Robert Marshall Heanley (1848-1915), the eldest son of a wealthy farmer, was born in Croft in the south east of the county. He entered the church in 1875 and became assistant curate at Burgh-le-Marsh before becoming rector of Wainfleet All Saints and perpetual curate of Wainfleet St Thomas until 1889. His parishes were close to the place of his birth and he drew on this and boyhood memories to produce pieces on Marshland folklore for Lincolnshire Notes and Queries (1891), for Folk-Lore (1898) and for an article on 'The Vikings: Traces of their Folklore in Marshland' for the Saga Book of the Viking Club (1903).
James Alpass Penny (1855-1944) was born in Crewkerne, Somerset, where his father was headmaster of the Grammar School, became vicar of Stixwould, a village near Horncastle in 1888. Seven years later he moved five miles to become vicar of Wispington until 1914. He spent his later years, suffering from blindness, at Woodhall Spa, also in the Horncastle area. He produced two collections of folklore from around the locality which also include popular memories and incidents from his own experience as a parish clergyman. Willingham Franklin Rawnsley (1845-1927), though born in Hertfordshire, was the eldest son of the rector of Halton Holgate, Lincolnshire. William's brother Canon Hardwicke Drummond Rawnsley, who was one of the founders of the National Trust, and as such Willingham was interested in the environment. Though he was for a number of years, proprietor of Winton House, private school in Winchester and he spent his retirement in Guildford, he kept his interest in the county of his ancestors, as evidenced in his travel book The Highways and Byways of Lincolnshire (1914). He was also related by marriage to Tennyson, and an expert on his poems.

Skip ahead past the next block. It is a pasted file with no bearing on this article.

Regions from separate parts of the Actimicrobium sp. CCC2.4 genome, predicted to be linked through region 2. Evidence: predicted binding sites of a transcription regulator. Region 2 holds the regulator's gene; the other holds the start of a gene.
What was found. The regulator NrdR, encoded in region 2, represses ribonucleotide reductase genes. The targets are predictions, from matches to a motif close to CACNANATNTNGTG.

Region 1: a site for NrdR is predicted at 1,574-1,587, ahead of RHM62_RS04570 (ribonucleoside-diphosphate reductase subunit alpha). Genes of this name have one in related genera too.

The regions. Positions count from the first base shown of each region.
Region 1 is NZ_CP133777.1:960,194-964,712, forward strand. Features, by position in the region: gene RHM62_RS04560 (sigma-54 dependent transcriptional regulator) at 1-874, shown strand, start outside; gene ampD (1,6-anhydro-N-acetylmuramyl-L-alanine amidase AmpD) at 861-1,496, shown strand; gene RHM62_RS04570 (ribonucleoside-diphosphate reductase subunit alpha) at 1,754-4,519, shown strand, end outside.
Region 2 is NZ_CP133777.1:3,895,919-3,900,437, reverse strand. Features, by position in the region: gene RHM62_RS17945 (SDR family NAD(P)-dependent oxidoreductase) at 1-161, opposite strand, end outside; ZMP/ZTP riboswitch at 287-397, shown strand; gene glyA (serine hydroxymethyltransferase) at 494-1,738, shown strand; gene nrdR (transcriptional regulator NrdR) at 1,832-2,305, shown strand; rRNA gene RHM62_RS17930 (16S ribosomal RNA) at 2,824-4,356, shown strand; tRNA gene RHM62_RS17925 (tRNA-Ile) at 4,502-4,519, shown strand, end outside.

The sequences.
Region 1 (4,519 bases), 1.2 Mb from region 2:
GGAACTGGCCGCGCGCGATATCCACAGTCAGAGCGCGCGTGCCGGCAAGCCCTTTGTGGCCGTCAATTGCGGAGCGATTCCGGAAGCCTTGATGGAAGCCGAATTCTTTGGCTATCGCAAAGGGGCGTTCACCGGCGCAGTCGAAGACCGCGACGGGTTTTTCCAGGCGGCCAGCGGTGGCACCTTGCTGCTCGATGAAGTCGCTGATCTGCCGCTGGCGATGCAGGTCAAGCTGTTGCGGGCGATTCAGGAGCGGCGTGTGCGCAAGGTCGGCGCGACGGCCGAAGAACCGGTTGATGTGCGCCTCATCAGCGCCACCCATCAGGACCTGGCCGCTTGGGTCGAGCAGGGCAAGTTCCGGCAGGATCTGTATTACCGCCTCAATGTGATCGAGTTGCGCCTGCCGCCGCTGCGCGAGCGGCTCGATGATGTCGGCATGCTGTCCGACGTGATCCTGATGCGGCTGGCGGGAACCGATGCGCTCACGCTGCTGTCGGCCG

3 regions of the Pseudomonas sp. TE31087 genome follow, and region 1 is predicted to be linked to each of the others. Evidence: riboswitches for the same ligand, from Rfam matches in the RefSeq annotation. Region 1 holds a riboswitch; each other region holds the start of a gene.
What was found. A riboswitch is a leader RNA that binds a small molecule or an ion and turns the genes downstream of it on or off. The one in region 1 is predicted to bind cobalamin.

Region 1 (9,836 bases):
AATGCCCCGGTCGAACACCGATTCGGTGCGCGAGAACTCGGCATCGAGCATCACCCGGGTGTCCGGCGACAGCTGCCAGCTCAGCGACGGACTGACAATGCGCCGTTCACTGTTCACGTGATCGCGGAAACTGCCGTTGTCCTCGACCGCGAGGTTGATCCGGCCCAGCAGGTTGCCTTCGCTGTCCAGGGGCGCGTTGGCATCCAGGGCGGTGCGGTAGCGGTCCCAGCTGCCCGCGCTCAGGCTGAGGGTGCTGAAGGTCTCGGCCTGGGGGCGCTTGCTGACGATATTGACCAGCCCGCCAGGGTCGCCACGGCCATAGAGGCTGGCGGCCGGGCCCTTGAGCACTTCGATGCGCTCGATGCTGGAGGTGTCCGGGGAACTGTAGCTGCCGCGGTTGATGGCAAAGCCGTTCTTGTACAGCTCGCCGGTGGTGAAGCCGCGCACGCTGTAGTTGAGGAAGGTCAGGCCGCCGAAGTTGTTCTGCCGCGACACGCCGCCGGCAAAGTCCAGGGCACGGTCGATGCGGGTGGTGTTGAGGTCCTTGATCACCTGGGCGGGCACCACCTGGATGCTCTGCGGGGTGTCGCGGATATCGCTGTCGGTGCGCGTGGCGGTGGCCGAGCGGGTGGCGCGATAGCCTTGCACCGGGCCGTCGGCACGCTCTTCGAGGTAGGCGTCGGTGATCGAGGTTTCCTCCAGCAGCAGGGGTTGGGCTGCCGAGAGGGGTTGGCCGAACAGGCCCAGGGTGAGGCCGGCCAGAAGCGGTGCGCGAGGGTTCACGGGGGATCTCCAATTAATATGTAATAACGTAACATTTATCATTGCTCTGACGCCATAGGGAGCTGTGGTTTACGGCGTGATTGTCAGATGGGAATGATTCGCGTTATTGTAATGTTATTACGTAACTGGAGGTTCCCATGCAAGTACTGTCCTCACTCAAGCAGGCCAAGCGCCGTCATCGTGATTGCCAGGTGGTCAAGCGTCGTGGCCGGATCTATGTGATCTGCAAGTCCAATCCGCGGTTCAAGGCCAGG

Sidney Oldall Addy (1848-1933) was an antiquary and man of letters. Born at Norton, Derbyshire, the son of a colliery owner, he studied Classics at Lincoln College, Oxford. He became a solicitor and spent much of his life in Sheffield, combining his work with his other interests. He wrote a number of books including a collection of tales from Household Tales with other Traditional Remains Collected in the Counties of York, Lincoln, Derby. In the introduction, he noted that “the ancient stories, beautiful or highly humorous even in their decay, linger with us here and there in England, and, like rare plants, may be found by those who seek them.” He collected all the tales from the oral tradition, rather then printed sources and wrote them up using the words of the narrator but without the dialect, with the exception of obsolete words.
Mabel Geraldine Woodruffe Peacock (1856-1920) followed on from the work of her father in submitting papers and notes to Folklore between 1887 and 1917, quite a number of which were based on Lincolnshire Folklore. She published three collections of stories and verse, Tales and Rhymes in Lindsey Folk-Speech (1886), Tales fra Linkisheere (1889) and Lincolnshire Tales – the recollections of Eli Twigg (1897) which include a number of Lincolnshire versions of traditional tales and rhymes telling stories of boggarts, fairies and fools. In 1902 she commenced correspondence with the Folklore Society on the subject of taking over from her father in the collection of Lincolnshire Folklore from printed sources. This work, which was carried out with Mrs Gutch, was completed and published in 1908. Mabel did not collect folklore in the field, indeed a neighbour is recorded as saying that she rarely left her house, but gleaned information from friends and acquaintances.